Roll Tigers. War Cocks. Why hasn’t South Carolina come close to the Yellowhammer State’s three-year domination of college football’s crown? Dabo Swinney and Kevin Steele might have an idea, though Steele has since been disappeared like a South American political enemy. Mike Shula and Cam Newton might know, across state lines in Charlotte. To win, you’ve got to really want it, and feel like you deserve it, like a Lexington County pol with video poker money.
And sometimes you need the right combination of coaches and players, something boldly illustrated in ESPNU’s replay of the 2012 Orange Bowl on Friday, when Steele and his players appeared to evaporate in front of West Virginia’s Dana Holgorsen and his Viking raiders.
So, perhaps trying to marry a Cam Newton offense with a Nick Saban defense was a bit too much of a Frankenstein’s monster for Swinney and his crew to handle last year. But, plug in a defense that won’t give up 70 or blow apart against the Marylands of the world, and there’s reason to believe the Tigers can compete to defend its ACC title.
After all, Clemson is purported to have the best wide-outs in the game. Athlon says, “There might not be a better collection of offensive skill players anywhere in the nation than at Clemson. The pass-catching lawfirm of Watkins, Hopkins, Bryant, Brown, Humphries and Peake is as deep a collection of wide receivers as there in America. When quarterback Tajh Boyd steps to the line, he has to be giddy with anticipation when he sees the weapons lined up next to him.”
Last year, the Tigers averaged scoring 33 points and allowing 29. Brent Venables has been brought in from Oklahoma to put the latter number somewhere in the range of acceptable. Swinney told Sports Illustrated, “He’s been awesome. He brings a ton of experience, knowledge and energy to the defense. It has been a smooth transition and he’s been a great fit for our players, staff and Clemson. Hopefully we will be a defense that isn’t going to make a lot of mistakes. Hopefully we will be a sound, consistent, attacking defense that tackles well and minimizes big plays and makes people have to earn things and go the distance.”
To the discerning reader, that might be two hopefullys too much. But after hiring away Steele from Saban and expecting a top-20 defense, and getting the 81st-ranked defense in points allowed, it’s understandable why Swinney restrained in his endorsement.
Of course, to go the distance, Clemson will need to get past South Carolina, which has its eyes on a conference championship as well.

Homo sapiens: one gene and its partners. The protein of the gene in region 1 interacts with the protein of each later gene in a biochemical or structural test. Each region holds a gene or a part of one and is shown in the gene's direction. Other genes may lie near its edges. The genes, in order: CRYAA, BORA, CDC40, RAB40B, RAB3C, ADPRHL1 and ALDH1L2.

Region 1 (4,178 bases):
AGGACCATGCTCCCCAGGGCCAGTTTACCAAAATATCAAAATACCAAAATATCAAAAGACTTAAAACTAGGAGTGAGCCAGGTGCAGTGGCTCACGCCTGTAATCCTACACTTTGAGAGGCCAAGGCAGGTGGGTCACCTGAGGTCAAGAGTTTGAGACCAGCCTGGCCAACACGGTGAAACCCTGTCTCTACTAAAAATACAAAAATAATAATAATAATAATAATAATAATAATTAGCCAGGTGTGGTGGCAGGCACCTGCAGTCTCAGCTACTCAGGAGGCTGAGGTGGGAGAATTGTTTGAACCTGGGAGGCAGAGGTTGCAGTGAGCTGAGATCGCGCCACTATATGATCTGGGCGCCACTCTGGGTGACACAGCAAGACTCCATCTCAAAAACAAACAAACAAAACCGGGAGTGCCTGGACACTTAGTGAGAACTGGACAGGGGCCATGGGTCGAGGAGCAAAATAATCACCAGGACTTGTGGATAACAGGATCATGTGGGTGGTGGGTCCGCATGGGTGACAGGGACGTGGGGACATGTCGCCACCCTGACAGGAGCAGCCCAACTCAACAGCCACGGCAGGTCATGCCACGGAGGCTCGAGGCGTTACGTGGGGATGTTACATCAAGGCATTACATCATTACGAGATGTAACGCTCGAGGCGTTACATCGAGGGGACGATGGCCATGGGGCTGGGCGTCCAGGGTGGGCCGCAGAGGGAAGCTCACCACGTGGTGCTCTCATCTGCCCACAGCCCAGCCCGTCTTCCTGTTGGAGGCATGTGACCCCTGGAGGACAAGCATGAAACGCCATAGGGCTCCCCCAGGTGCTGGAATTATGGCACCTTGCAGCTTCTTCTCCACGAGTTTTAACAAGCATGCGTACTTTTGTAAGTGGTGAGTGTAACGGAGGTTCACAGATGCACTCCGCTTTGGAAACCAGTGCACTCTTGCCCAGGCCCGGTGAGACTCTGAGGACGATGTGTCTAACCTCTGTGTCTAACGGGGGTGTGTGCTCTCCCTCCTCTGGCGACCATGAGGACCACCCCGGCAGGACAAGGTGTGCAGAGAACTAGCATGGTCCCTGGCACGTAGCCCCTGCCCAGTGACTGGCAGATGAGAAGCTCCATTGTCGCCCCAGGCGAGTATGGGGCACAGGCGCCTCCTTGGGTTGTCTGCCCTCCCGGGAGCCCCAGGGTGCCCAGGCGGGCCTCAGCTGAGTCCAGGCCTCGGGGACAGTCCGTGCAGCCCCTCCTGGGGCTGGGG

Andy Staples writes in SI, “Spurrier had limited success in his first few seasons in Columbia, but his teams began making school history after he scrapped his beloved Fun ‘n’ Gun and switched to a run-heavy zone-read offense that hogged the ball and allowed his stingy, athletic defense to rest between possessions. Though the schemes differ, the underlying philosophies of defensive dominance and offensive ball control are reminiscent of Saban’s model at Alabama.”
But Columbia hasn’t turned into Tuscaloosa East, and the Head Ball Coach hasn’t imitated Saban’s “Vladimir Putin of college football” routine. Steve Spurrier is, as he says, doing the best with what he has. You know he’d love to have a Tajh Boyd and a fleet of receivers like at Clemson. But these aren’t the players he has or has been able to get. The Gamecocks are tailored to their advantages, and those advantages are pretty good.
Facing facts, the SEC East is the same as it ever was, at least in the post-Urban Meyer era. Carolina will have to beat Georgia, then survive against LSU and Arkansas. An SEC Championship Game spot has moved from the realm of possible to expected. The only matter is if USC can handle the best the SEC West has to throw at it.
Spurrier wants it: “One reason I love being at South Carolina is that we have opportunities to achieve things for the first time. Some people would rather be at a place where you can win it all every year. Schools like Alabama, LSU and Florida. Once something has already been accomplished, it’s neat to do it again, but it’s not the first time ever. I look forward to doing some more first-time-ever things at South Carolina.”
To quote the Nature Boy, “To be the best, you got to beat the best. WOO!” Carolina has the potential to do that this season. Whether it does or not is up to the team.
by J.L. Mann Cromer, Jr., who served as the only true independent member of the South Carolina General Assembly from 1990-1998. Currently, he is a general practice attorney in Columbia, S.C., concentrating in probate and estate planning, criminal defense and personal injury law.